The deceits of Thomas Cook (part two)

It goes without saying that the travel firm Thomas Cook has behaved despicably in its treatment of the parents of the two children killed on one of its holidays.

I won’t go over the full details of what happened – The Guardian provides a perfectly good summary for those not familiar.

My blog aims to identify the way in which those with corporate or organisational power use deception and evasion to avoid taking responsibility. Thomas Cook has used exactly the same strategy as other major corporations in similar circumstances – look back through my blog for other examples.

This approach is to

: Provide the minimum possible information

: Make as few admissions as possible

: Talk at length about current policy to deflect attention from past actions

: Answer different questions to those you are asked

: Issue information through statements rather than interviews

: Use ambiguous language, usually based on excessive use of the passive as this makes it easier to avoid personal responsibility

: Always blame procedures and processes to ensure that individuals can never be held responsible.

: If you are forced to apologise always apologise for the distress caused and never for anything that an individual or the company has done.

Thomas Cook has over the nine years since the tragedy followed this approach to the letter.

In my blog last week, published just after the inquest verdict that Thomas Cook had “breached its duty of care” to the family, I asked whether Thomas Cook’s response was “just slipshod language; or is this statement part of a calculated strategy designed to protect executives and shift the blame to inanimate things like processes.”

The company’s behaviour since then has made it pretty clear that they were operating a calculated strategy, which seems to have been lawyer driven.

Let me give you a couple of recent examples – you can find plenty from my earlier blog and just looking at the company’s statements in the last week.

When previously asked about the compensation it received, a Thomas Cook spokesman said: “After it was clear that the hotel was responsible for the tragedy all parties affected were compensated and Thomas Cook received a compensation that partly compensated for the costs related to the incident.”

Look at the way the passive is used and the way a subordinate clause is used at the start of the sentence; it just doesn’t sound like the phrasing of an honest person – if I heard that said in court, I would not believe the integrity of the witness.

Then look at the statement of group chief executive Peter Fankhauser after the announcement that the company would give some of the compensation it received from the hotel chain to Unicef. His firm received the £1.5m, mainly in respect of legal fees, as part of a £3m settlement with Louis Group, the South African family-owned multinational that controls the Louis Corcyra hotel. The other £1.5m went to Thomas Cook’s insurers.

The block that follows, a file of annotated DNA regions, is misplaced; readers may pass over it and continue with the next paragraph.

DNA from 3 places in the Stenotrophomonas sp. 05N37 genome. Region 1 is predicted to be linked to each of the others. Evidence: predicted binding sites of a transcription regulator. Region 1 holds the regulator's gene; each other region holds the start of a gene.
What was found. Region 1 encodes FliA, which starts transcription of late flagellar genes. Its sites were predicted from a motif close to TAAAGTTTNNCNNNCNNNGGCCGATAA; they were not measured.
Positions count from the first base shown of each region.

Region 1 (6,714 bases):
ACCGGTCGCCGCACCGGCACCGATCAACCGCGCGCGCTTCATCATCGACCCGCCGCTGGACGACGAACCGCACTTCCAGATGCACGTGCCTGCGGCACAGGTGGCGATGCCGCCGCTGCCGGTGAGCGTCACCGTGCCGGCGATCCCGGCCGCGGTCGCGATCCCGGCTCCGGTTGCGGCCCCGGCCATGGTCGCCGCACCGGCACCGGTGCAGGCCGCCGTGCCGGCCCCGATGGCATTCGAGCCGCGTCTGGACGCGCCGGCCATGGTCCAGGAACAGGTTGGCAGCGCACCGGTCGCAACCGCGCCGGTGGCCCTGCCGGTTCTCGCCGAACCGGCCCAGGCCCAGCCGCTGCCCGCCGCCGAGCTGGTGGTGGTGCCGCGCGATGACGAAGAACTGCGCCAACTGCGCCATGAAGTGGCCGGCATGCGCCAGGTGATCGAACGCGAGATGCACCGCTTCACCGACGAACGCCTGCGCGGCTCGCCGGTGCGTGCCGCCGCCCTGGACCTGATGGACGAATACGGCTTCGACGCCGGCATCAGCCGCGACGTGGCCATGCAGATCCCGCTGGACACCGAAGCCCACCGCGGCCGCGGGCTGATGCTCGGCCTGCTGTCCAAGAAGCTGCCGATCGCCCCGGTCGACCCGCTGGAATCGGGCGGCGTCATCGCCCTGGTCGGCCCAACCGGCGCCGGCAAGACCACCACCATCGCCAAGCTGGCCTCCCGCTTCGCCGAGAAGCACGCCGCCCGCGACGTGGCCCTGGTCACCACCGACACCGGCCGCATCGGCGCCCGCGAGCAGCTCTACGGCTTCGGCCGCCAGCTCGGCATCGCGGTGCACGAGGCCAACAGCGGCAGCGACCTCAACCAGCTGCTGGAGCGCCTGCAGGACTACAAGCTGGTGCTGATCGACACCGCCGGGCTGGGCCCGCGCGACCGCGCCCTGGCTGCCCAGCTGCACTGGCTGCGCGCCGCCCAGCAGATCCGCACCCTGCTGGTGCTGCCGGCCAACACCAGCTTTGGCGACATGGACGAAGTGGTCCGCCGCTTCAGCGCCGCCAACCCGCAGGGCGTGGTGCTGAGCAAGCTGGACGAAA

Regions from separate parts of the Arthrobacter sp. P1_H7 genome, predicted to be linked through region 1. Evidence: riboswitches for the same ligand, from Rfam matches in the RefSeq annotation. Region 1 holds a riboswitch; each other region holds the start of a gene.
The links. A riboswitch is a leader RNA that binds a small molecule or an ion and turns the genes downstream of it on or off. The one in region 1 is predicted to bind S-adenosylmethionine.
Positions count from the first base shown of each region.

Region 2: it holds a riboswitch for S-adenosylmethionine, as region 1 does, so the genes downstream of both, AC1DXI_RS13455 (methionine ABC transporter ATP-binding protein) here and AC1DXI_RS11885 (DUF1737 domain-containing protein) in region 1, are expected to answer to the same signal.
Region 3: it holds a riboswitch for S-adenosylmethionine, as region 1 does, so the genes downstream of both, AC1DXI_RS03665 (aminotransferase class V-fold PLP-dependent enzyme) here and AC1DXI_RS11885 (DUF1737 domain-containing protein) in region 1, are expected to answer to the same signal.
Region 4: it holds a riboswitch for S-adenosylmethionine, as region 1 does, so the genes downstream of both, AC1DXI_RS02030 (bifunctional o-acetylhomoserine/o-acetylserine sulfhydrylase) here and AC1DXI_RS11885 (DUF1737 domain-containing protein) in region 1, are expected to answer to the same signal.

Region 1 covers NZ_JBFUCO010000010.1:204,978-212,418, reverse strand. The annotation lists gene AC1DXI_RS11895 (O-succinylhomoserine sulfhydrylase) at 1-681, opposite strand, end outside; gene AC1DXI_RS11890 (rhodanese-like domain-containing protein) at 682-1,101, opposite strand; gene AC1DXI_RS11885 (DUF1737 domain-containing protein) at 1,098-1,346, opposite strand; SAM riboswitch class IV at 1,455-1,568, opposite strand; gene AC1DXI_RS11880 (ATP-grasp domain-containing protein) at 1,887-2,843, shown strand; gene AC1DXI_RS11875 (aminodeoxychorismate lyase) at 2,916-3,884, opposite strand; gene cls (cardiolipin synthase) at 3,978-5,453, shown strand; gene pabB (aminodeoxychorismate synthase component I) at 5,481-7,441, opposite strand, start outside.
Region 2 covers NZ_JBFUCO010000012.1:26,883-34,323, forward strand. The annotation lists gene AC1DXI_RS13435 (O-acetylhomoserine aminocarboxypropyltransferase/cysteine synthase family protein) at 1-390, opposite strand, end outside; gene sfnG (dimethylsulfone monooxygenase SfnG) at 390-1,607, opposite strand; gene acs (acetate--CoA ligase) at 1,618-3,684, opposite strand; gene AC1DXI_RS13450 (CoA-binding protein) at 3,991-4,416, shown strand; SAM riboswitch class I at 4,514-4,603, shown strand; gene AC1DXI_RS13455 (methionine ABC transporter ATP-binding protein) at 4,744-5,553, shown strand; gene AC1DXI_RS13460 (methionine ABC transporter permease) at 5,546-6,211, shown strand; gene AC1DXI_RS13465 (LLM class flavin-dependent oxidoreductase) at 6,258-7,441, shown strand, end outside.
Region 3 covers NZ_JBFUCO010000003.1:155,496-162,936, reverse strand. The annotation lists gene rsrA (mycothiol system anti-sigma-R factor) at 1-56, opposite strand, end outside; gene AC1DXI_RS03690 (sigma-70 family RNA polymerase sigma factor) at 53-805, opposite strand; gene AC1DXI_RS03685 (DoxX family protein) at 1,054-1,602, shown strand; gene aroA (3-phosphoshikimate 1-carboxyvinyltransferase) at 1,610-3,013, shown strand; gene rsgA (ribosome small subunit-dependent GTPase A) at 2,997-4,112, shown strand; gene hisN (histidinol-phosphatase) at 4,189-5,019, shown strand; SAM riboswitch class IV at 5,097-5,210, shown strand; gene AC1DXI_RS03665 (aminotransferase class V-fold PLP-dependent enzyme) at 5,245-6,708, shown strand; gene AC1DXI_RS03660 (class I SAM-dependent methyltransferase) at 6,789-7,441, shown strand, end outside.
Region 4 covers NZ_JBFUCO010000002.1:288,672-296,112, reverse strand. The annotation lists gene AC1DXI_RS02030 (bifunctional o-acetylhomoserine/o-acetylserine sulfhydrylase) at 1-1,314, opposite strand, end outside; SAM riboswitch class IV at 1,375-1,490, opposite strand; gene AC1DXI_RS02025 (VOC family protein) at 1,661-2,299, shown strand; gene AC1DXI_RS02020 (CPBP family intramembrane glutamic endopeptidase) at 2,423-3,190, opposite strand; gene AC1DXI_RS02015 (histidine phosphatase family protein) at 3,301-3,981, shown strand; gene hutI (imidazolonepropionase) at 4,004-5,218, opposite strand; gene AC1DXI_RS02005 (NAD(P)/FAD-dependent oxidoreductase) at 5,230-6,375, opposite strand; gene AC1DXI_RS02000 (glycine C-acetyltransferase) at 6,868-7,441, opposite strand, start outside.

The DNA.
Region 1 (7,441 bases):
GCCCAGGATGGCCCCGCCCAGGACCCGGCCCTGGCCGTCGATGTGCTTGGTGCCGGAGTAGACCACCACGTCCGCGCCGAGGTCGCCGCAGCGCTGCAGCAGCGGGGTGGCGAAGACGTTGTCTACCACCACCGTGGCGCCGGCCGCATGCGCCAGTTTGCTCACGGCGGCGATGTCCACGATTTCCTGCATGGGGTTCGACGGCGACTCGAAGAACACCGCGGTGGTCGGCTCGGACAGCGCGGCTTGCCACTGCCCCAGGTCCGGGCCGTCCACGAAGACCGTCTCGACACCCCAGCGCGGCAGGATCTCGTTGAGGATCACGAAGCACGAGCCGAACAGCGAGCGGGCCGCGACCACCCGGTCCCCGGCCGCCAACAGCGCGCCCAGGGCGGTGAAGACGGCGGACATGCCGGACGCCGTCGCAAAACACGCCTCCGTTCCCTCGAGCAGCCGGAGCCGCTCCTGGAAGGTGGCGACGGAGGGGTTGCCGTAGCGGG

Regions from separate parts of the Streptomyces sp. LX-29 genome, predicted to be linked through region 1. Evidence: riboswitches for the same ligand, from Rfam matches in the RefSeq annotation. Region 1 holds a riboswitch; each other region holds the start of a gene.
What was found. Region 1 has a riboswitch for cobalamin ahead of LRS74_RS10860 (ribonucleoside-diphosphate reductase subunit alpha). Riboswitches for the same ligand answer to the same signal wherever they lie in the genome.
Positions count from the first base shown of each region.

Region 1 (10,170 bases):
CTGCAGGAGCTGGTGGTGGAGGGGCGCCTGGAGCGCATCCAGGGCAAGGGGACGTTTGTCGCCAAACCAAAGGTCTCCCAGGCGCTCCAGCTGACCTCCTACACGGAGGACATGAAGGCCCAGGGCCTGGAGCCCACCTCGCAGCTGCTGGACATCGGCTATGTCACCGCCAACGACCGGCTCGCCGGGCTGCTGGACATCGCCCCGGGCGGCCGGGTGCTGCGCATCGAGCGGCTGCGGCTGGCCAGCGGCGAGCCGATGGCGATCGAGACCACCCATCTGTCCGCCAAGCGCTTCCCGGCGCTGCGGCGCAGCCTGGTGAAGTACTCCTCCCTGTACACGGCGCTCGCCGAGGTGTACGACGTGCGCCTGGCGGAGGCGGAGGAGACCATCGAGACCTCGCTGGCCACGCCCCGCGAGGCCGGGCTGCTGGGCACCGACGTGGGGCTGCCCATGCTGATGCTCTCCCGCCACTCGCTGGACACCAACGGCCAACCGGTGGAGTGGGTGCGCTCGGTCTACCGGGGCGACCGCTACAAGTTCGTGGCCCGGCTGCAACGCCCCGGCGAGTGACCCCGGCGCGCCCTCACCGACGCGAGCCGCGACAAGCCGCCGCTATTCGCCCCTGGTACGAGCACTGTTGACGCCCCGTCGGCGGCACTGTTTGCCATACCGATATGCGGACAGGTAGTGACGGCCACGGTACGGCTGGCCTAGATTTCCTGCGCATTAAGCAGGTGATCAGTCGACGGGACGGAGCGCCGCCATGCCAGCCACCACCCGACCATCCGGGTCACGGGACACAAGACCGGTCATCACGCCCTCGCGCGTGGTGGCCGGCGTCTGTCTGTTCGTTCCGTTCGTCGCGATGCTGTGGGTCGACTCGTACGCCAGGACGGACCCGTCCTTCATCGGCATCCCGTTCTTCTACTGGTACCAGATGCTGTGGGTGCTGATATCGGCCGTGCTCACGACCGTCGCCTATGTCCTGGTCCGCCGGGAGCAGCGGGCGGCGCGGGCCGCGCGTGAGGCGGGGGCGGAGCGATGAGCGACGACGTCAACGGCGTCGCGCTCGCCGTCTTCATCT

“Thomas Cook has not in any way profited from our claim against the hotel owner. In late 2012 we brought a claim against the hotelier for breaching their contract to provide safe accommodation to our customers and to comply with all applicable laws, which was decided in our favour.

“Today I have made arrangements for the full amount – £1.5m – to be donated in full to Unicef, the world’s leading children’s organisation. I believe this is the right thing to do and I apologise to the family for all they have gone through.”

It is a classic case of not answering the question he is being asked. No-one suggested that Thomas Cook profited from its claim. The allegations are that it should have announced the money it received and donated it to a charity of the parents’ choice.

Moreover the thought that lawyers’ fees came before everything else is hardly likely to endear the company or its lawyers to the public.

And finally, there is the question of an apology. I have not seen the wording of the letter sent to the family but its view is that “it’s not an apology for their wrongdoing but a general offer of sympathy.”

This is only the latest in the long ignoble tradition of non-apology apologies that are used by any organisation that wants to appear sympathetic without appearing responsible for anything.

Perhaps the only consolation for us is that Thomas Cook’s performance has done immeasurable damage to its reputation and financial position.

It has in one episode highlighted the depths that companies will go to evade and avoid responsibility for their actions.

I fear its failed strategy won’t stop other companies, bureaucracies or managers from behaving in this way.

But we are all at least better informed about the way those in power seek to deceive us and avoid responsibility.


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